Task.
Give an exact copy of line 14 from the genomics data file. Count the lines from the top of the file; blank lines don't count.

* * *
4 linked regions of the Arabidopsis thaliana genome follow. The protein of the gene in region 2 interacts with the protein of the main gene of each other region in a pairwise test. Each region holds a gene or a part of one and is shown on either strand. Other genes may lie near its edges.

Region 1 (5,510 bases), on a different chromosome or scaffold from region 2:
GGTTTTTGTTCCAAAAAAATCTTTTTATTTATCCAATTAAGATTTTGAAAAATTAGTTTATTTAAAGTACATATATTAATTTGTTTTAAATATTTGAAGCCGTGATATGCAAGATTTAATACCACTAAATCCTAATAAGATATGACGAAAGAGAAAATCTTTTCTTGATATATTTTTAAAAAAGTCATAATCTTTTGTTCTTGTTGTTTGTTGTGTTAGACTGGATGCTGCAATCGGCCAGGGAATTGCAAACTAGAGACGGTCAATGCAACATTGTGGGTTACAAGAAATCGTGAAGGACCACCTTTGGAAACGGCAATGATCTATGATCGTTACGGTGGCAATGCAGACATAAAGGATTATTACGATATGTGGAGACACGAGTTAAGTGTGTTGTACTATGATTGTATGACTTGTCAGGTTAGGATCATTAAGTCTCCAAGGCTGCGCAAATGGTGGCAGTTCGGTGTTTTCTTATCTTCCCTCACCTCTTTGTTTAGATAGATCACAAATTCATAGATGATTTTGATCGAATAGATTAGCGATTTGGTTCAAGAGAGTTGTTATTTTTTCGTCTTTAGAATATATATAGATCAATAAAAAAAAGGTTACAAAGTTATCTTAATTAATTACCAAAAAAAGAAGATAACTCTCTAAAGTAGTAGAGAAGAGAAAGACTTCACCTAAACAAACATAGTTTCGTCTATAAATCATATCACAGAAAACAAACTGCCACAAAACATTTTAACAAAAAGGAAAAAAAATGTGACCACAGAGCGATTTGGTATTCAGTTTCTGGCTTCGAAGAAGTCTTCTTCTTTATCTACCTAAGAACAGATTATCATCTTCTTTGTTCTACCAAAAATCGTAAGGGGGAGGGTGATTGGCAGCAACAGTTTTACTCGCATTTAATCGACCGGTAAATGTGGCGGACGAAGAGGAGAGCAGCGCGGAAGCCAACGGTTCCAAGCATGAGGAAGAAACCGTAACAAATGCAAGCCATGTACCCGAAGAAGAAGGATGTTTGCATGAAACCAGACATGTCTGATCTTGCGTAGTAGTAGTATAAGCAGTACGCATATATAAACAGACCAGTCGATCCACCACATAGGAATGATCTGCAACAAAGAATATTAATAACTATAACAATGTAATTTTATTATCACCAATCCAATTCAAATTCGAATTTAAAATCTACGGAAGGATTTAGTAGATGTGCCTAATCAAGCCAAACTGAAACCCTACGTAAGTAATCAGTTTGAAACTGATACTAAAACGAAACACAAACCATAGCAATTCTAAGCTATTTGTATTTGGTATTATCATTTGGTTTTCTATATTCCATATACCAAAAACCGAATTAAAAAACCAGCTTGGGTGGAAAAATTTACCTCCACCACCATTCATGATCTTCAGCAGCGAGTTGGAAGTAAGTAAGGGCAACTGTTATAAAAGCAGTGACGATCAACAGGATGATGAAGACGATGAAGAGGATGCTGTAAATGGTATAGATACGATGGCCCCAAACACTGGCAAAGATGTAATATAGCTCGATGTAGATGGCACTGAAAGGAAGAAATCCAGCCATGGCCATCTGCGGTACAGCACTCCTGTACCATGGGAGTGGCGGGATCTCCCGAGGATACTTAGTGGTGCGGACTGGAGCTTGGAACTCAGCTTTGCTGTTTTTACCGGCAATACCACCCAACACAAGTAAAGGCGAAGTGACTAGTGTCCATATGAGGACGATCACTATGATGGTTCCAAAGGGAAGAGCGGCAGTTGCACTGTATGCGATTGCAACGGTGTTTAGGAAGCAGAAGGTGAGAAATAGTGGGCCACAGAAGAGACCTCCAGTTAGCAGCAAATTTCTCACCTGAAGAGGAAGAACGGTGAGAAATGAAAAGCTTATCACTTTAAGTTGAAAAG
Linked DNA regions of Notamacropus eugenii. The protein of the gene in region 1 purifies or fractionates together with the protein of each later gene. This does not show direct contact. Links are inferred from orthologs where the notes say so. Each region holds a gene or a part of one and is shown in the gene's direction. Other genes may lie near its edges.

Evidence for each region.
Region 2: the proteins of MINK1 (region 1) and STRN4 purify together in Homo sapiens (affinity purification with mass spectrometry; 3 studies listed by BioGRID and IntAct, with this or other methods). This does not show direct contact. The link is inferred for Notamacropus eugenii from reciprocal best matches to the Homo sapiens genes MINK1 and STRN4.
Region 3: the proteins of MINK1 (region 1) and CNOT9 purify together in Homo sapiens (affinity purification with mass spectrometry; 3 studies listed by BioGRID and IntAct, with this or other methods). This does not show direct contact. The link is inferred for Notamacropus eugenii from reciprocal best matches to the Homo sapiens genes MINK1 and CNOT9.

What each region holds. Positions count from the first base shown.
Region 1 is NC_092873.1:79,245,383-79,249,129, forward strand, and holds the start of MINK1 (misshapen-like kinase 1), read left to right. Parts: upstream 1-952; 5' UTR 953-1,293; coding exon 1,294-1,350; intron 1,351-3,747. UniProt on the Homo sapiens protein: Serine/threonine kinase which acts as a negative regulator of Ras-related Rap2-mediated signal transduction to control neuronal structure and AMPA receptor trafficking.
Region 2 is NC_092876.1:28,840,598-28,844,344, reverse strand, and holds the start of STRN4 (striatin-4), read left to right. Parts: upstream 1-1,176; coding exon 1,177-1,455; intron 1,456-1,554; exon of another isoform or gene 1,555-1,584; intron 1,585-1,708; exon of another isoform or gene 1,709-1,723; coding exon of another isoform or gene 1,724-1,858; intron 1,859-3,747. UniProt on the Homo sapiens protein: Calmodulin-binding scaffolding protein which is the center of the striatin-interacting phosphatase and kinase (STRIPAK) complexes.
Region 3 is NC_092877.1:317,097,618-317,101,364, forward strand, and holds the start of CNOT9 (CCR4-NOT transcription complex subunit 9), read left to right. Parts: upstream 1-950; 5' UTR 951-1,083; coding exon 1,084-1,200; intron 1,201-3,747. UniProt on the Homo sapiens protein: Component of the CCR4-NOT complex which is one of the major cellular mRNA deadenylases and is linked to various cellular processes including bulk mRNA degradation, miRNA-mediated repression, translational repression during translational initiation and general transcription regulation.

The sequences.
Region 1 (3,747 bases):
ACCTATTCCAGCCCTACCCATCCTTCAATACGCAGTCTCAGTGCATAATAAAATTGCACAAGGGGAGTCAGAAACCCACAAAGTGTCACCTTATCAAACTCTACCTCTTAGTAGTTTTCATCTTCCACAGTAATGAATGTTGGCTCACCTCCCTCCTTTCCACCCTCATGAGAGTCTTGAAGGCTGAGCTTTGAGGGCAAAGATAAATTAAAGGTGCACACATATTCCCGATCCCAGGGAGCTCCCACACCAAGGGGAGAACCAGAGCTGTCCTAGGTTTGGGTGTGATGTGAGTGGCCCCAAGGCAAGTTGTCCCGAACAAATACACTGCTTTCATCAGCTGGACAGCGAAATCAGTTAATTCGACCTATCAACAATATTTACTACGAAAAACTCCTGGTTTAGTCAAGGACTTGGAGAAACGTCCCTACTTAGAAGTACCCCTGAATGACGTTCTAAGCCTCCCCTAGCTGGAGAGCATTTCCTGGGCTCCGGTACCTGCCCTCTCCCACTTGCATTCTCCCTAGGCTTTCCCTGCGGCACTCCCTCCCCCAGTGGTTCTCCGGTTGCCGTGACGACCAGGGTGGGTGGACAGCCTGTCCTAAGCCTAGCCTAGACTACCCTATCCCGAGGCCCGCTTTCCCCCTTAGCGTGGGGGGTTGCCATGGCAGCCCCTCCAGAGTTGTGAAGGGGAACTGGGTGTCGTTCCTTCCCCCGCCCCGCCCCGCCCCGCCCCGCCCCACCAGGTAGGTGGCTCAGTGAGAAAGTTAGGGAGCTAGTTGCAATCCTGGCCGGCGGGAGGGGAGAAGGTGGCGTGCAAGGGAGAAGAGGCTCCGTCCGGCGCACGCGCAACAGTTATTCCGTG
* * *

ACCTATTCCAGCCCTACCCATCCTTCAATACGCAGTCTCAGTGCATAATAAAATTGCACAAGGGGAGTCAGAAACCCACAAAGTGTCACCTTATCAAACTCTACCTCTTAGTAGTTTTCATCTTCCACAGTAATGAATGTTGGCTCACCTCCCTCCTTTCCACCCTCATGAGAGTCTTGAAGGCTGAGCTTTGAGGGCAAAGATAAATTAAAGGTGCACACATATTCCCGATCCCAGGGAGCTCCCACACCAAGGGGAGAACCAGAGCTGTCCTAGGTTTGGGTGTGATGTGAGTGGCCCCAAGGCAAGTTGTCCCGAACAAATACACTGCTTTCATCAGCTGGACAGCGAAATCAGTTAATTCGACCTATCAACAATATTTACTACGAAAAACTCCTGGTTTAGTCAAGGACTTGGAGAAACGTCCCTACTTAGAAGTACCCCTGAATGACGTTCTAAGCCTCCCCTAGCTGGAGAGCATTTCCTGGGCTCCGGTACCTGCCCTCTCCCACTTGCATTCTCCCTAGGCTTTCCCTGCGGCACTCCCTCCCCCAGTGGTTCTCCGGTTGCCGTGACGACCAGGGTGGGTGGACAGCCTGTCCTAAGCCTAGCCTAGACTACCCTATCCCGAGGCCCGCTTTCCCCCTTAGCGTGGGGGGTTGCCATGGCAGCCCCTCCAGAGTTGTGAAGGGGAACTGGGTGTCGTTCCTTCCCCCGCCCCGCCCCGCCCCGCCCCGCCCCACCAGGTAGGTGGCTCAGTGAGAAAGTTAGGGAGCTAGTTGCAATCCTGGCCGGCGGGAGGGGAGAAGGTGGCGTGCAAGGGAGAAGAGGCTCCGTCCGGCGCACGCGCAACAGTTATTCCGTG